The bed bug — the reviled, bloodsucking ectoparasite (Cimex lectularius) that feeds silently on human beings during the night — has made a thunderous comeback in the U.S., everywhere from New York City to Cincinnati to Denver.
Bed bugs are so pervasive in New York City that they have shown up in Times Square movie theaters, a Hollister store in the upscale SoHo neighborhood and even the iconic Fifth Ave. New York Public Library, famous for its lion statues.
In fact, a city help line reported 34,000 bed bug–related phone calls last year. But the city that’s no longer sleeping isn’t alone: the Environmental Protection Agency and Centers for Disease Control and Prevention released a statement to address the national problem.
Now, with reports throughout the country of desperate bed bug sufferers dousing their homes in a variety of toxic agricultural pesticides — bed bugs having developed resistance to most insecticides that replaced DDT, which was banned in 1972 — the EPA has issued a more general warning about the health consequences of do-it-yourself pest control.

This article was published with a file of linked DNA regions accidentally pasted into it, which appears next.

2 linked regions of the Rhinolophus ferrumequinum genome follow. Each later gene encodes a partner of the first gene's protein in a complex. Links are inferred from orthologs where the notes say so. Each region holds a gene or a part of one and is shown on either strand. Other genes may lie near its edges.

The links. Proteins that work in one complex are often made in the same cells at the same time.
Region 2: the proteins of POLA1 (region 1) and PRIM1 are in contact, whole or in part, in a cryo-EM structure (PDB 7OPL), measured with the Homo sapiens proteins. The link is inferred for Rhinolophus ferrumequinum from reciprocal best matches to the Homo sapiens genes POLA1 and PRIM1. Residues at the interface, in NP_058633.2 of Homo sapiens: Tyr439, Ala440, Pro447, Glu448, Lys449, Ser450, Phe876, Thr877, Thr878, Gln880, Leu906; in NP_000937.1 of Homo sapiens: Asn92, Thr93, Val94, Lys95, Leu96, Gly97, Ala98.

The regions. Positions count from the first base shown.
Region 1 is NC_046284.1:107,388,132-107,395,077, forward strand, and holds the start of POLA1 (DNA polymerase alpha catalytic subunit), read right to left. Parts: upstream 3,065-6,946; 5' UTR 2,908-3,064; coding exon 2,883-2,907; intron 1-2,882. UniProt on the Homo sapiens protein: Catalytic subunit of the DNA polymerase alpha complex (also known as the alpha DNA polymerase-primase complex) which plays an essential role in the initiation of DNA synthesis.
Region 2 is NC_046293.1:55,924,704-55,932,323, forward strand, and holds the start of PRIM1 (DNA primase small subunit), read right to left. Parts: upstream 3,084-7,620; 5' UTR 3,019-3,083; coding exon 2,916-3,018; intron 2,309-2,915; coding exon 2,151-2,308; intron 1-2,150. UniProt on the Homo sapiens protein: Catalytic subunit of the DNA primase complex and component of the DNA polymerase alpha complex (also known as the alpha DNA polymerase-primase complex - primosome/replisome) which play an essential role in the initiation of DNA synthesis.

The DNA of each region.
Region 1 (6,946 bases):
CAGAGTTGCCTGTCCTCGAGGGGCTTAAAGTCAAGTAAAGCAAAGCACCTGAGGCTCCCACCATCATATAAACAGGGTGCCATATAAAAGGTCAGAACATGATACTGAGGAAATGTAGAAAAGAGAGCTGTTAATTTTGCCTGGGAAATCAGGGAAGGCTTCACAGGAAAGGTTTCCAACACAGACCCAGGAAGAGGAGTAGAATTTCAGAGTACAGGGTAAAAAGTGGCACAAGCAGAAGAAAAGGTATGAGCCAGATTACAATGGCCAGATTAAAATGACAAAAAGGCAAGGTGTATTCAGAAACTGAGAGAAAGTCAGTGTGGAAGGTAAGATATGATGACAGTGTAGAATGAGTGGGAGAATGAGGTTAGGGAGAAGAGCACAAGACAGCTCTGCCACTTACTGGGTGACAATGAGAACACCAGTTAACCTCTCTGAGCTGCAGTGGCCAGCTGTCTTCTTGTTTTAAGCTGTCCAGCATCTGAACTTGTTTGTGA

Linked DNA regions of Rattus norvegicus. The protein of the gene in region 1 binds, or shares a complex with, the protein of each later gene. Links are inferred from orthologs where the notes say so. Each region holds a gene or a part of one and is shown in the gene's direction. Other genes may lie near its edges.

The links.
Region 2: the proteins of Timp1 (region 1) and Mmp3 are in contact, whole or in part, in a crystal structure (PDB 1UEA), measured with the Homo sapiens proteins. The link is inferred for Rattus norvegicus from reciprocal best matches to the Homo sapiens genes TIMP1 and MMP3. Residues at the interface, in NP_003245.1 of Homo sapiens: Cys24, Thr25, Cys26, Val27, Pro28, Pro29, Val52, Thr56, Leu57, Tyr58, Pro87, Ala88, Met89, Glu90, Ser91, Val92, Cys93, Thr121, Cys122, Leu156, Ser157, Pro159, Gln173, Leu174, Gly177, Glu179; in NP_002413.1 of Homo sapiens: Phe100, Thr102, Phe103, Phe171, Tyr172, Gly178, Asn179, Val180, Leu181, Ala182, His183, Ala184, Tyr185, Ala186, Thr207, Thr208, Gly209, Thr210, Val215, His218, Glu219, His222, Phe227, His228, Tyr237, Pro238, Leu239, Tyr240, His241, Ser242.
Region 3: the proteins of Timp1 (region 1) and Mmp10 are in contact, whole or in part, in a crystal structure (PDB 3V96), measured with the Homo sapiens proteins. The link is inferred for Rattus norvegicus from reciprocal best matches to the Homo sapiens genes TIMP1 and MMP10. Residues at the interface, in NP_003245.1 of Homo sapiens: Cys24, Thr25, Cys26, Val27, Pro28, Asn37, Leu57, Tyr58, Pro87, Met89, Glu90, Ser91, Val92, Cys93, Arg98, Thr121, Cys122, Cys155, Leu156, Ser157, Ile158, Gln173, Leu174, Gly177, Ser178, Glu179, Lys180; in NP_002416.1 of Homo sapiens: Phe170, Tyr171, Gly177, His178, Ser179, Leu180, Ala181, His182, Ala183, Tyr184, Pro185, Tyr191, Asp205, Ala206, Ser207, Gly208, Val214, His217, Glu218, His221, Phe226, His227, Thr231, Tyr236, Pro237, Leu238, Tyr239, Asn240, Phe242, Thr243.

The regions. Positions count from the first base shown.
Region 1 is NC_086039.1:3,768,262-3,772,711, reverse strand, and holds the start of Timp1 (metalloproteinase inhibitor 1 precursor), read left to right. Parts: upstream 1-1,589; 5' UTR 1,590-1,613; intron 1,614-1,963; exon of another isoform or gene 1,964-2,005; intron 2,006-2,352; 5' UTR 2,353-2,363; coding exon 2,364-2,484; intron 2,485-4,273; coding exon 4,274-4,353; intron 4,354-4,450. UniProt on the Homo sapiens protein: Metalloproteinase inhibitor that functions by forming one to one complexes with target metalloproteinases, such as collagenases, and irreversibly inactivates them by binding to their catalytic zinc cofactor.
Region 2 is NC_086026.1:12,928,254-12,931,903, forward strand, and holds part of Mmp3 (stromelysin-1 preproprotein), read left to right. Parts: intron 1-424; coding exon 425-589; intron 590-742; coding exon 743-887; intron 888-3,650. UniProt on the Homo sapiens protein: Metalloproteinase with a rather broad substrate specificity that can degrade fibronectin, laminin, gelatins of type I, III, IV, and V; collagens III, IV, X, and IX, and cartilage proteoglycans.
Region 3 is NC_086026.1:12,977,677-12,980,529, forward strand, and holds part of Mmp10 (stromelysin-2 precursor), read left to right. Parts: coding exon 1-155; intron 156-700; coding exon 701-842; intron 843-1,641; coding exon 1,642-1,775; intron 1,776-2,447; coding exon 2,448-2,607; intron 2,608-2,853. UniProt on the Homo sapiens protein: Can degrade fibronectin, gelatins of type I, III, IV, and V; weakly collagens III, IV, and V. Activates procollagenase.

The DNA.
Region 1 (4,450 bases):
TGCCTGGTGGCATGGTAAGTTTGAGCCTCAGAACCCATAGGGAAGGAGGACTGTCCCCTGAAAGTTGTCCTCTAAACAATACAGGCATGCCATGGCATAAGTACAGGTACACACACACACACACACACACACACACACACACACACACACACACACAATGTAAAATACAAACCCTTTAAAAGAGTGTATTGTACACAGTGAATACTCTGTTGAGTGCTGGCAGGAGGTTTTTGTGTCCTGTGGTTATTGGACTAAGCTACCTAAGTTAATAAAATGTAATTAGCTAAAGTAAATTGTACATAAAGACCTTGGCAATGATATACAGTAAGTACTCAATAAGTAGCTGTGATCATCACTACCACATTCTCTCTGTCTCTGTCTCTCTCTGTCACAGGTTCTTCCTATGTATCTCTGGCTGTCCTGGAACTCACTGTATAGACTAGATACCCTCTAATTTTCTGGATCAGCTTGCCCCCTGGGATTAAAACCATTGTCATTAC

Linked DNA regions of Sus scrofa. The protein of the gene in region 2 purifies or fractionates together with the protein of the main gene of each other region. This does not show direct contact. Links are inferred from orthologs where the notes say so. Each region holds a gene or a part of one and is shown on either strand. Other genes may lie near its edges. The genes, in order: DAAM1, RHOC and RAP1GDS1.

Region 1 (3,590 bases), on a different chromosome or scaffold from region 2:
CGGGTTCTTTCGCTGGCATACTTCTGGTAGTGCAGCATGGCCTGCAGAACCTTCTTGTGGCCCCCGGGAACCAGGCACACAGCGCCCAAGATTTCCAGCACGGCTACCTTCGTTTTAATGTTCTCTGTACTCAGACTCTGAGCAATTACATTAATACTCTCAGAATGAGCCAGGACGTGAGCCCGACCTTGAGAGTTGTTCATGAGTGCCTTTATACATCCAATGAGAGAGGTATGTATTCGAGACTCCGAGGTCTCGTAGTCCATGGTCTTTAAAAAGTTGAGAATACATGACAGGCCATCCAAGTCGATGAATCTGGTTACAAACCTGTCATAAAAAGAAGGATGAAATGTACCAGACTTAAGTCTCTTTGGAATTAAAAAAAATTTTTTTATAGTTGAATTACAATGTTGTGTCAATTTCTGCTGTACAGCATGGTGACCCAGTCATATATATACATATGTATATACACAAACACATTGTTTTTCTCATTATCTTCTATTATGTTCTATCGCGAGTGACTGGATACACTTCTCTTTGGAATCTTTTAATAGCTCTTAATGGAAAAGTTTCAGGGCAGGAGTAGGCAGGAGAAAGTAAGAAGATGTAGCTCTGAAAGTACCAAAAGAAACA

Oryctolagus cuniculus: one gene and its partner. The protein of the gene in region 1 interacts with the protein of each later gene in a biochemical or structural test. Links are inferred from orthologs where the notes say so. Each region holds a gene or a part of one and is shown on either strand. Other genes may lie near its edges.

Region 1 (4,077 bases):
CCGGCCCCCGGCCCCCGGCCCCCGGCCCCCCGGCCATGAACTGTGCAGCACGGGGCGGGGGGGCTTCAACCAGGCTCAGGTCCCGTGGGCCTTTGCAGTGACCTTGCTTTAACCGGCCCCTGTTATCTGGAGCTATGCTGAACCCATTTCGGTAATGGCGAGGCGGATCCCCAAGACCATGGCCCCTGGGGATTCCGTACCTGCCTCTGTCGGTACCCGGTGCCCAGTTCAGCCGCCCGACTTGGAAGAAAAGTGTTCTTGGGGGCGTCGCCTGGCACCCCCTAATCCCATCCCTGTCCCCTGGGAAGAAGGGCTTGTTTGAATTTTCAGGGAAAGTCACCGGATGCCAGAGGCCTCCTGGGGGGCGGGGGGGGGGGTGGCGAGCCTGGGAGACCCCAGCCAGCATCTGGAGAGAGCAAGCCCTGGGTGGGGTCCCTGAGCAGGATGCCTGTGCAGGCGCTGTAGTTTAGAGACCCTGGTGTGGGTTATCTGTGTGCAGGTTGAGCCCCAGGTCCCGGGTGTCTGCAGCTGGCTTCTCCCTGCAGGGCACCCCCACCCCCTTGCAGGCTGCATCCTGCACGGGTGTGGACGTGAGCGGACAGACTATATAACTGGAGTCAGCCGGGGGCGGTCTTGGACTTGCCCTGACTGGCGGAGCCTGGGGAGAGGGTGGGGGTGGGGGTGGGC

Recently, the Health Department in Ohio, the only state with three cities in Terminix’s recent ranking of most infested cities, petitioned the EPA to approve the use of propoxur, an outdoor insecticide, as an indoor bed bug treatment. But the compound is currently listed as a probable carcinogen and has been shown to cause birth defects and cognitive disabilities in rats, as well as nausea, dizziness and blurred vision in children. The EPA rejected Ohio’s bid.
That hasn’t stopped homeowners and unlicensed exterminators from running afoul of the EPA’s guidelines. The AP reports that exterminators have used toxicants meant for golf courses rather than cribs inside homes, sickening residents. Not only can these agents, often including a particularly harmful neurotoxicant called chlorpyrifos, cause certain types of cancer, but they are also associated with neurological and hormonal disorders in fetuses.
Many such pesticides are also highly flammable and authorities say improper use has caused a surge in house fires around the country.
As University of Illinois entomologist May Berenbaum argued in an op-ed earlier this month in the New York Times, bed bugs are relatively harmless, in that they do not spread viruses or pathogens as do other human-feasting insects: lice (Typhus), ticks (Lyme disease), fleas (Bubonic plague), mosquitoes (malaria, dengue fever, West Nile). So while bed bug bites might itch, frighten and occasionally become infected, some recently popularized cures may be worse than the disease.